It’s never easy to move to a new city. Though there are lots of great reasons to relocate — a new job, a relationship, studying, cheaper rent, a thirst for adventure — relocating to an unfamiliar place can be disorienting and isolating. You’ll have to navigate a new grocery store, learn a new street map, and scope out a new coffee shop or go-to bar. If you’re moving to a city in a different country, you might need to learn new apps, new food brands, and even a new language. And that doesn’t even cover making new friends, if you’re moving somewhere without a ready-made gang of pals waiting for you.
“When you’re moving, especially if you’re moving as a single person, it’s often a time of loneliness,” Dr. Marisa J. Franco, a psychologist and friendship expert, says. According to Franco, being lonely is kind of a vicious cycle — when you feel isolated, you’re actually more likely to put up your defences around other people, which is not a great headspace to be in when you need to make new friends.
“Loneliness affects how we view the world. It makes us feel like we’re more likely to be rejected, it makes us more judgmental of others. Lonely people report liking humanity less, and liking other people less,” Franco says. “Evolutionarily, if you were alone, you were separated from your tribe, you were in danger, so you were programmed to see danger everywhere.”
The good news is, there are lots of ways to make a new place feel like your own, and to meet new people before the evolutionary habits set in. Here’s what to do:
Do your research before you move (and after you arrive)
You can’t really get a vibe for a new place until you’ve started living there, but it’s still best to come prepared. Before you move, read up on/Google Map your new neighbourhood, research the public transit system (if there is one), dig into some municipal history, join local Facebook groups, and start following local Instagram accounts, newspapers, and blogs. You can also do this once you move, but it’s nice to get a head start.
“Here in Philly, the Bella Vista Neighbours Association is a great resource that shares upcoming events, new stores, etc. It’s been very helpful in getting to know the area,” writes Annemarie Dooling, a media strategist who moved from New York to Philadelphia ahead of the Covid-19 pandemic. “I also signed up for the Society Hill neighbourhood letter. I signed up for a few of these to learn not just about my block, but the blocks around me.”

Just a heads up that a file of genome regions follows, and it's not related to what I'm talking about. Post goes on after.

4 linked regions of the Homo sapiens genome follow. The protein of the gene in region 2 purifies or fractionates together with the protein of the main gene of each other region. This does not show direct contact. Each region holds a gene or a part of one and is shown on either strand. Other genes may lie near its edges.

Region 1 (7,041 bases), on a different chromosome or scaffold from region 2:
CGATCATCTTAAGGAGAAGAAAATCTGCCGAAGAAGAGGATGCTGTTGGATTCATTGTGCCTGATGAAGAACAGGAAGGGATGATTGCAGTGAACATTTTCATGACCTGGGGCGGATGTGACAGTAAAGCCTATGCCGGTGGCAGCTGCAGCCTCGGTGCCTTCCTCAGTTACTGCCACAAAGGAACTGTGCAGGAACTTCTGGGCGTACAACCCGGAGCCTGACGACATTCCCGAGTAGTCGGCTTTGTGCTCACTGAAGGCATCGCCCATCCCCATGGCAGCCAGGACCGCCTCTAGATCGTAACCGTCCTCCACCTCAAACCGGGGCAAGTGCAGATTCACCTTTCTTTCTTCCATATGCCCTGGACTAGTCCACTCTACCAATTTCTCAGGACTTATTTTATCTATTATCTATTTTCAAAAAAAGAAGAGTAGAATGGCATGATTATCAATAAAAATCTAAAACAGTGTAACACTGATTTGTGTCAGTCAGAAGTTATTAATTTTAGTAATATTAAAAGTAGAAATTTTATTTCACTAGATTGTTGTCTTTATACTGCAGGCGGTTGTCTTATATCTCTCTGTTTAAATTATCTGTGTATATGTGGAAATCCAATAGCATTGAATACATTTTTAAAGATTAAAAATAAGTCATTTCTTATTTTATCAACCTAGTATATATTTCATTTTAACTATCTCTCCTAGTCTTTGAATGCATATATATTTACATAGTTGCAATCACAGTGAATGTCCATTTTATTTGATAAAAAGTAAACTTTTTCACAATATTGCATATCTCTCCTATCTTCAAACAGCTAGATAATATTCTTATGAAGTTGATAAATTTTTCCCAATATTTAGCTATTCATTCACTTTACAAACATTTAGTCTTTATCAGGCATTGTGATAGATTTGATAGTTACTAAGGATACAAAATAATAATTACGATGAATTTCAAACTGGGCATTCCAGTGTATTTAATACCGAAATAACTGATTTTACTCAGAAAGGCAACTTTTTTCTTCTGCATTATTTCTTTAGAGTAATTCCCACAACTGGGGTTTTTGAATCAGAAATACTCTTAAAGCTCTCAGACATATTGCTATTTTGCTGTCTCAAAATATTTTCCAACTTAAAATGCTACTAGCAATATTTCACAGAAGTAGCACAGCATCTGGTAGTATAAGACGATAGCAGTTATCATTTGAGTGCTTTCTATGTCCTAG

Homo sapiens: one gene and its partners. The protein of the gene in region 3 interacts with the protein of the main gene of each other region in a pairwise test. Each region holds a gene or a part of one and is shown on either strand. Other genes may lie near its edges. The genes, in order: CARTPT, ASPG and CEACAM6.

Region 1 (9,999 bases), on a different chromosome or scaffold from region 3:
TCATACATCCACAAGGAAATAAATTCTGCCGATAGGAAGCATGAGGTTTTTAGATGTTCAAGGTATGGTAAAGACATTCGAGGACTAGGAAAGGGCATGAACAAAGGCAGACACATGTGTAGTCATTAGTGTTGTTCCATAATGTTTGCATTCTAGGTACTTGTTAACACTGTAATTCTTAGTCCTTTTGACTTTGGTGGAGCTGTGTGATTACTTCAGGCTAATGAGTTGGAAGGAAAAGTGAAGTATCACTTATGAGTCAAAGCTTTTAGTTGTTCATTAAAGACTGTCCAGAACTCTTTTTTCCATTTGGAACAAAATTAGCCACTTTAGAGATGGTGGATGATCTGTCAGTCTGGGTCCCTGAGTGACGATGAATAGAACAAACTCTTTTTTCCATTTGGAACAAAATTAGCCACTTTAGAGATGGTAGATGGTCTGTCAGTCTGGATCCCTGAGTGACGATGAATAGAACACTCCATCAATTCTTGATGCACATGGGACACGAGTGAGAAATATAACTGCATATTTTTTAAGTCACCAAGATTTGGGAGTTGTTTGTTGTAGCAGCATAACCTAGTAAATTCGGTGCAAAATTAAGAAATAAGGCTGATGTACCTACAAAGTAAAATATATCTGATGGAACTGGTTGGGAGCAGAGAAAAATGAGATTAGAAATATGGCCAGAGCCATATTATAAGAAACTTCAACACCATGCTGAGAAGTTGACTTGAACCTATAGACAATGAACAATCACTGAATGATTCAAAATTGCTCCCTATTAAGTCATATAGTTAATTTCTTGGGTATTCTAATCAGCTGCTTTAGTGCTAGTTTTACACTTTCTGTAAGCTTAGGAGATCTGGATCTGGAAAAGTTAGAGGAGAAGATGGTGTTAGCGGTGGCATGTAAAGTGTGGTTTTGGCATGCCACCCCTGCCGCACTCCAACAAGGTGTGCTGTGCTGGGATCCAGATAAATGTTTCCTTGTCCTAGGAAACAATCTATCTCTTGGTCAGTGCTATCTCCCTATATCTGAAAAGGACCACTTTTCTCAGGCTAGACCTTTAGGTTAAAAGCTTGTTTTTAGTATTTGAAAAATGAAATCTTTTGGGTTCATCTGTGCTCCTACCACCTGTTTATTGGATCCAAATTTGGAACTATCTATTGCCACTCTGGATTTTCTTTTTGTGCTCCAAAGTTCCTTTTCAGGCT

This goes double if you’re moving to a different country. Ruth Sangree, a law student who recently moved from New York to Seoul, South Korea, suggests using Facebook groups to research popular apps in the city you’re moving to if you’re heading overseas. Things like ride-share apps and chat programs can differ in different countries. “For Korea everything is centered around Kakao, so having that is a must,” she writes.
And, most importantly, learn at least a little bit of the language — this is certainly true if you’re moving to a new country, where it will be essential to know key phrases to help you get around, but even if you’re staying in the United States, it’s a good idea to brush up on some local jargon so you don’t sound like a total yokel.
Go for long walks and bike rides
Once you get to your new city, it takes a bit of time to learn the landscape, and one of the best ways to explore is on foot, if not two wheels. Take long, aimless walks — through your neighbourhood, through the neighbouring neighbourhood, through the neighbourhood next to that, and all through the city, if you’ve got comfy shoes and feel so inclined.